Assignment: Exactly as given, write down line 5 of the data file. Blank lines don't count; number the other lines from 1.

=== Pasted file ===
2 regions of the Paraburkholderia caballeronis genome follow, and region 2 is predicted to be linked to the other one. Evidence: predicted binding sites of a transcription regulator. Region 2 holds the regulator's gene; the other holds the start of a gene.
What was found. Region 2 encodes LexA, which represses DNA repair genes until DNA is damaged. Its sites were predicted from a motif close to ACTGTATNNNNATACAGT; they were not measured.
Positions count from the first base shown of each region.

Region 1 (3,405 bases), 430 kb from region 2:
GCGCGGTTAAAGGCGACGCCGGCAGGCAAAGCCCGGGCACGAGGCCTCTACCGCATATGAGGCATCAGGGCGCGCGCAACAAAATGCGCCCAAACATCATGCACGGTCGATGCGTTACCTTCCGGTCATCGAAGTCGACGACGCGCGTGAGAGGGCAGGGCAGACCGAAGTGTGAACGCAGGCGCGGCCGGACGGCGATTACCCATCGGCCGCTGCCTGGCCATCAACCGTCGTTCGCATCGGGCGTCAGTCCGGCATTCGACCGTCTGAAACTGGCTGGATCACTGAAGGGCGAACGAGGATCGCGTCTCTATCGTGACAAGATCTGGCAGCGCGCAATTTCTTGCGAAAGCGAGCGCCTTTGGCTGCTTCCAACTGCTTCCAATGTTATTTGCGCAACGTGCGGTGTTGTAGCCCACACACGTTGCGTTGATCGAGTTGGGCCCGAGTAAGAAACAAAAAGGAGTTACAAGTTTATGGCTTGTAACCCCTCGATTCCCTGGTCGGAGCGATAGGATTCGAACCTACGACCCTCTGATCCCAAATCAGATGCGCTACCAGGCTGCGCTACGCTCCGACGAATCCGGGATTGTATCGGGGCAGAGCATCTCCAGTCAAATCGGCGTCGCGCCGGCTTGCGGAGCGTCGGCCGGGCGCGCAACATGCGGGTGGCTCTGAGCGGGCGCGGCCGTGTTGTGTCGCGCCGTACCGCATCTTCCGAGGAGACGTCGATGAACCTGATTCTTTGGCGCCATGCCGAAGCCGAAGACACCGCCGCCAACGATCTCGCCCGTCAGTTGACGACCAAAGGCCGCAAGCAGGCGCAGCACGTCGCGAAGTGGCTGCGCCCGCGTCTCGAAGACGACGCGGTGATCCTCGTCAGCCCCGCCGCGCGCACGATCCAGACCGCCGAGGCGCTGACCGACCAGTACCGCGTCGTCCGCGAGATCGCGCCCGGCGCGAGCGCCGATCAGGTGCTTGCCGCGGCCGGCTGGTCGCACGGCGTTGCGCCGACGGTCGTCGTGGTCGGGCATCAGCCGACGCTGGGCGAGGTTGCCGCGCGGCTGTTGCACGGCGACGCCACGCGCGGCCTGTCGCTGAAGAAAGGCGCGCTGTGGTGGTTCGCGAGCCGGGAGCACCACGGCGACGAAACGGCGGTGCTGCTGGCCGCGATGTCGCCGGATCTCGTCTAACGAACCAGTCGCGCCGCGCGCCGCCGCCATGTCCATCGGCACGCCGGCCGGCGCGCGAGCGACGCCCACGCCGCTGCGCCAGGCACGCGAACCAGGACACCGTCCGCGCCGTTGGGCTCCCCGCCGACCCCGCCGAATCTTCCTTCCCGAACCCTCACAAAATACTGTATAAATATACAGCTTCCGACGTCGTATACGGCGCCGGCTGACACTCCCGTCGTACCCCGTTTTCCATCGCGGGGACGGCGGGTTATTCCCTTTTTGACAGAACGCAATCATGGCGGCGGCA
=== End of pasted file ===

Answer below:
GCGCGGTTAAAGGCGACGCCGGCAGGCAAAGCCCGGGCACGAGGCCTCTACCGCATATGAGGCATCAGGGCGCGCGCAACAAAATGCGCCCAAACATCATGCACGGTCGATGCGTTACCTTCCGGTCATCGAAGTCGACGACGCGCGTGAGAGGGCAGGGCAGACCGAAGTGTGAACGCAGGCGCGGCCGGACGGCGATTACCCATCGGCCGCTGCCTGGCCATCAACCGTCGTTCGCATCGGGCGTCAGTCCGGCATTCGACCGTCTGAAACTGGCTGGATCACTGAAGGGCGAACGAGGATCGCGTCTCTATCGTGACAAGATCTGGCAGCGCGCAATTTCTTGCGAAAGCGAGCGCCTTTGGCTGCTTCCAACTGCTTCCAATGTTATTTGCGCAACGTGCGGTGTTGTAGCCCACACACGTTGCGTTGATCGAGTTGGGCCCGAGTAAGAAACAAAAAGGAGTTACAAGTTTATGGCTTGTAACCCCTCGATTCCCTGGTCGGAGCGATAGGATTCGAACCTACGACCCTCTGATCCCAAATCAGATGCGCTACCAGGCTGCGCTACGCTCCGACGAATCCGGGATTGTATCGGGGCAGAGCATCTCCAGTCAAATCGGCGTCGCGCCGGCTTGCGGAGCGTCGGCCGGGCGCGCAACATGCGGGTGGCTCTGAGCGGGCGCGGCCGTGTTGTGTCGCGCCGTACCGCATCTTCCGAGGAGACGTCGATGAACCTGATTCTTTGGCGCCATGCCGAAGCCGAAGACACCGCCGCCAACGATCTCGCCCGTCAGTTGACGACCAAAGGCCGCAAGCAGGCGCAGCACGTCGCGAAGTGGCTGCGCCCGCGTCTCGAAGACGACGCGGTGATCCTCGTCAGCCCCGCCGCGCGCACGATCCAGACCGCCGAGGCGCTGACCGACCAGTACCGCGTCGTCCGCGAGATCGCGCCCGGCGCGAGCGCCGATCAGGTGCTTGCCGCGGCCGGCTGGTCGCACGGCGTTGCGCCGACGGTCGTCGTGGTCGGGCATCAGCCGACGCTGGGCGAGGTTGCCGCGCGGCTGTTGCACGGCGACGCCACGCGCGGCCTGTCGCTGAAGAAAGGCGCGCTGTGGTGGTTCGCGAGCCGGGAGCACCACGGCGACGAAACGGCGGTGCTGCTGGCCGCGATGTCGCCGGATCTCGTCTAACGAACCAGTCGCGCCGCGCGCCGCCGCCATGTCCATCGGCACGCCGGCCGGCGCGCGAGCGACGCCCACGCCGCTGCGCCAGGCACGCGAACCAGGACACCGTCCGCGCCGTTGGGCTCCCCGCCGACCCCGCCGAATCTTCCTTCCCGAACCCTCACAAAATACTGTATAAATATACAGCTTCCGACGTCGTATACGGCGCCGGCTGACACTCCCGTCGTACCCCGTTTTCCATCGCGGGGACGGCGGGTTATTCCCTTTTTGACAGAACGCAATCATGGCGGCGGCA